I lived for hundreds of thousands of years as a mineral,
And then I died and was reborn as a plant.
I lived for hundreds of thousands of years as a plant,
And then I died and was reborn as an animal.
I lived for hundreds of thousands of years as an animal,
And then I died and was reborn as a human being.
What have I ever lost by dying.
Rumi, as translated by Robert Bly
Not a pitch for reincarnation — but then who am I to pronounce on that one? Rather a reminder of how a compulsion to cling to the status quo informs and directs our lives at so very many turns. What’s the expression — better the devil we know, than the one we don’t. The presumption, I suppose is that, in most cases, change will, at best, be a (scary) unknown; at worst, for the worst. So better to entrench right here. . . as a rock, a tree, or a mole.
I had a conversation this week with a farmer — not a wholly difficult thing to do in Perth County. We happened to be passing fields nearing what ought to be the apex of their growing season; and, with them, talk of the annual ups and downs of crop yields, weather, drought, deluge — good years and bad. He shared a story of a fellow farmer, an emigrant from Europe many years ago, who had prospered in his adopted country; having arrived with next to nothing as a young boy with his parents. Each year of this man’s farming cycle is . . . well, what it is. He is described as applying best practices; then allowing things to unfold. In particular, I was struck by this man’s apparent sangfroid around the possibility of having built and built — only to have it undone by the vagaries of market prices or weather or some other uncontrollable element in the equation that is agriculture. The ever-present risk of returning to his ‘roots’ (as it were) and being penniless once again. My friend characterized him as having a very ‘balanced’ attitude around this possibility: he would simply begin again.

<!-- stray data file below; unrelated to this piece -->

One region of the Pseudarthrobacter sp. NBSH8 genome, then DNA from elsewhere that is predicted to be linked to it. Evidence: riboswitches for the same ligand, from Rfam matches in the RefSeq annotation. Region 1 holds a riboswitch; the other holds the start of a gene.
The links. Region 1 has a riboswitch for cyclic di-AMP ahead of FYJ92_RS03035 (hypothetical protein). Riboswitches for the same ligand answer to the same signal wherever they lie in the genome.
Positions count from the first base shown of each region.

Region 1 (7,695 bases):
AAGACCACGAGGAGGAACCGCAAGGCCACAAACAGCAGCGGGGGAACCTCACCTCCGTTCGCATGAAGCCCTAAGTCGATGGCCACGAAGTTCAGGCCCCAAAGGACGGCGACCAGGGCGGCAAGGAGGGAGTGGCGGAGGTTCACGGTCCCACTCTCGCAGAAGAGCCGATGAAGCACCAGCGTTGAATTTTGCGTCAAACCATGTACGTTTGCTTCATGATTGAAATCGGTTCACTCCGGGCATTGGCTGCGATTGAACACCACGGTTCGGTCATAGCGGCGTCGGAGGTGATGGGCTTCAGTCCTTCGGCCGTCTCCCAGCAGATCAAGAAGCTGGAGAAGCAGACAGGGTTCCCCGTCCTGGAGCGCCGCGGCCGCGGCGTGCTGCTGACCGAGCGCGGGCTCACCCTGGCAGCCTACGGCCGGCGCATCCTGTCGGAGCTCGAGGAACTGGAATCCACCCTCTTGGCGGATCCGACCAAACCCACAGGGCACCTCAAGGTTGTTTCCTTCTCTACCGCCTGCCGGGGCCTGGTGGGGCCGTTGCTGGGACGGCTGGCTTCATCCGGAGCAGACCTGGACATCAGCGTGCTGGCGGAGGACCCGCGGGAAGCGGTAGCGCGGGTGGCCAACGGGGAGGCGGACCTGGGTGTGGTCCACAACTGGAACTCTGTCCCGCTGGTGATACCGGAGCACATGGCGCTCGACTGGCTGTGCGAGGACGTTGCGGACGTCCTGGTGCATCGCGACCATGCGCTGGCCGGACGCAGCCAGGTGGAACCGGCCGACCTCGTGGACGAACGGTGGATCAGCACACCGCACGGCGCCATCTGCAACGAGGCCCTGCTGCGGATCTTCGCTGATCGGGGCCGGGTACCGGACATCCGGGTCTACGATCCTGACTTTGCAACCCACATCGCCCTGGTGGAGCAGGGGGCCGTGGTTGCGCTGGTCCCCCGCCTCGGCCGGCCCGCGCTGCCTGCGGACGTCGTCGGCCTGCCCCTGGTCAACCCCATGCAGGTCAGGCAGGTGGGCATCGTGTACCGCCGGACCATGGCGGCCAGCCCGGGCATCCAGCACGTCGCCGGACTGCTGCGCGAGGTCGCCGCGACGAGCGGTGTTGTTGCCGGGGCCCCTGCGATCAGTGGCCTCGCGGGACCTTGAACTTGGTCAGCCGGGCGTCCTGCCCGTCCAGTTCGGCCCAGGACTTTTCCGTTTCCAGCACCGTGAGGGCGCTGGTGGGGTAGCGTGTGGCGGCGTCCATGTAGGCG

It put me in mind of the villainy wrought by the alternative — that would be remaining attached to what is, fearful and avoiding of the unknown, of change. Two other conversations this week: one that had seen a man dig a progressively deeper financial hole in a (failed) attempt to maintain a standard to which his family had become accustomed — and his equally vain effort to keep it all a secret; and a second, which saw a man stay in a job that was ‘secure’, but soul-destroying, again because the alternative would be seen (and perhaps experienced) as irresponsible, risky, self-indulgent. In both cases, fear-based decisions to maintain the status quo fostered relationship unhappiness, bordering on disaster, anxiety and depression.
Jon Kabat-Zinn, in Wherever You Go, There You Are, his little book of thoughts on mindfulness practice, talks of ‘letting go’ in very similar terms:
Letting go means just what it says. It’s an invitation to cease clinging to anything — whether it be an idea, a thing, an event, a particular time, or view, or desire. It is a conscious decision to release with full acceptance into the stream of present moments as they are unfolding, to let go means to give up coercing, resisting, or struggling, in exchange for something more powerful and wholesome which comes out of allowing things to be as they are without getting caught up in your attraction to or rejection of them, in the intrinsic stickiness of wanting, of liking and disliking. (p. 53)
And one final word on change. Our tendency to see impermanent things as permanent, is, in a mindfulness framework, the very antithesis of a healthy meditative practice. The underlying tenet of such a practice is that change is inevitable and constant. To attempt to artificially hold to stasis, the ongoing state of sameness (no matter how desirable that state might be; or no matter how fearsome the alternative is expected to be) is to work against the universe. One writer, in fact, describes mindfulness as the awareness of change as it unfolds. Not a bad working definition.